In the modern world we eat more than ever before. But in spite of this surplus of calories, we may be functionally starving, because we may not be getting all that we need from the modern diet to truly thrive.
Starving for Nutrient Density
Vitamins and minerals act as co-factors for literally thousands of chemical reactions throughout the body, from facilitating the breakdown of foods into energy, through to cellular reproduction, expression of genes and much more. Suffice it to say that without enough of the ‘little guys’ of nutrition, nothing much can occur in the body. I like to think of the micronutrients (vitamins and minerals) being like the spark plugs in a car. They don’t provide the fuel directly but allow its efficient use.
United States Department of Agriculture (USDA) data shows that some fresh produce (vegetables, fruits berries) only provide around half the amounts of some vitamins and minerals that they did in the 1950s.1 To get the same amounts of nutrients, we need to eat twice the amount of some veggies and other ‘nutrient dense’ foods than we did fifty or so years ago.
In my home country of New Zealand, estimates from the Ministry of Health ‘NZ Adult Nutrition Survey’ suggest that many Kiwis are not getting the recommended amounts of many of the vitamins and minerals from their diets.2
Some of the key findings included:
- Around 20% of people fail to get sufficient vitamins A, B1, and B6.
- 8% of people fail to get sufficient B12.
- Nearly 10% of women don’t get enough iron.
- Around 25% of people don’t consume enough zinc, including nearly 40% of males.
- 45% of people don’t get enough selenium (a mineral lacking in New Zealand soils).
So we know that some of the food we eat, even if we are trying to eat a ‘good’ diet, may be less nutritious than it once was. Further, we know that we need to eat more nutrient-dense foods to supply what we require to thrive. We simply are not getting what we require day-to-day from the food we currently eat.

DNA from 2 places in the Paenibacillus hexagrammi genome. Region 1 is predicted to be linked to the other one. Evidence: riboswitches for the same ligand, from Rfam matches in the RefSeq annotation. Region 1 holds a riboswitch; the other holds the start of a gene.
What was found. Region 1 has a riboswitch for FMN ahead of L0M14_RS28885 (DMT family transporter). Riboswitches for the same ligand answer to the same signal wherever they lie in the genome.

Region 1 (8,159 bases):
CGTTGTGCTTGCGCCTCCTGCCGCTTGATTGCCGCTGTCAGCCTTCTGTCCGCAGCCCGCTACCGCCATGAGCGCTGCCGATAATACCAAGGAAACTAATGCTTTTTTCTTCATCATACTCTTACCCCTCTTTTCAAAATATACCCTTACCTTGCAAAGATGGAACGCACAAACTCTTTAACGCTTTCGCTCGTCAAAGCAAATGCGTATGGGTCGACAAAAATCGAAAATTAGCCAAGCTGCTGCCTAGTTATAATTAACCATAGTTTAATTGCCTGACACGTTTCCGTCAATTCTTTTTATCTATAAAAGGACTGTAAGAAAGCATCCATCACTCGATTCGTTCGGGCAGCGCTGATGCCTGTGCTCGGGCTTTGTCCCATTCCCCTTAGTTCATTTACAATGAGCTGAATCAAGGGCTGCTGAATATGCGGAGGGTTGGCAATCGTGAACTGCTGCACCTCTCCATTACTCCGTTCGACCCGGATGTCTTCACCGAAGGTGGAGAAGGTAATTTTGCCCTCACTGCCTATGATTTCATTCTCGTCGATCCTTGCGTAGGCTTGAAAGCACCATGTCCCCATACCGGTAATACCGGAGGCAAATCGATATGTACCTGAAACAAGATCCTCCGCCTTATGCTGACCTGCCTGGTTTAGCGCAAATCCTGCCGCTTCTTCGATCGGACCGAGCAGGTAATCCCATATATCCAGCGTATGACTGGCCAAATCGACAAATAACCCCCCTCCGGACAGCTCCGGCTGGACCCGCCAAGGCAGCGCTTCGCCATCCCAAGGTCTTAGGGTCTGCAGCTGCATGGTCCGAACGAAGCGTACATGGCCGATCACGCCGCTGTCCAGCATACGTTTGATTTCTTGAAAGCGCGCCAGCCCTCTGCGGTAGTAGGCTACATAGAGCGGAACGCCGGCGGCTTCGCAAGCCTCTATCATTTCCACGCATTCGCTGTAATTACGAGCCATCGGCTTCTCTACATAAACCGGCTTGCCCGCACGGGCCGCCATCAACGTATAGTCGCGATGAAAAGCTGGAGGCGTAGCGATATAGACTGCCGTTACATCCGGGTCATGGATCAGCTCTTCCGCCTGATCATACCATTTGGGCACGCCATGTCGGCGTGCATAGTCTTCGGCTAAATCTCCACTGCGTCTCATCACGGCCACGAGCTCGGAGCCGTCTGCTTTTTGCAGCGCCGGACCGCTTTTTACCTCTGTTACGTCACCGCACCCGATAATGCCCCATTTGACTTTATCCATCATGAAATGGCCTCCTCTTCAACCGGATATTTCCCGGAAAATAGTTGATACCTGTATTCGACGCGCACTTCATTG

Even if you feel stuffed, you might not be getting all the nutrients that are lacking in the modern diet. [Photo credit: Pixabay]
Starving for Fuel
I’ll state it plainly: ‘A calorie is a calorie’ has been found to be inadequate,3 and many of our models of fuel utilisation and substrate storage are outdated. When we have a metabolic disorder or are obese, we have distorted satiety signals. We also have a reduced ability to adequately digest and assimilate some nutrients, and are unable to store and use fuels optimally. Altered satiety signals are both a causative factor and result from metabolic disorder and obesity.4, 5, 6 Thus, even if eating more than we require, we can still find ourselves lacking in readily available fuel.
It was once considered impossible to ‘starve’ while getting bigger, because in a state of caloric surplus we should have more than enough fuel. But this is not necessarily true. When we have a predisposition to store fat, we may not have sufficient fuel stored within tissue because we are unable to store efficiently. Our rates of fat utilisation can be markedly reduced, and so we have greater difficulty ‘freeing’ up fuel from fat-storage (adipose tissue). This is due to distortions in our enzymatic ability to release fat from cells and to uptake triglycerides (fats) into muscle and other cells for use. We are also at risk of becoming more and more insulin resistant, with a reduced ability to dispose of glucose, despite having developed a preference for using glucose (sugar) as fuel.
The good news is that changes in the macronutrient composition of what we eat (i.e. the relative amounts of fat vs. carbohydrate vs. protein) can positively affect weight, body-composition and cardiometabolic outcomes.
The Science of High-Protein, Low-Carb Diets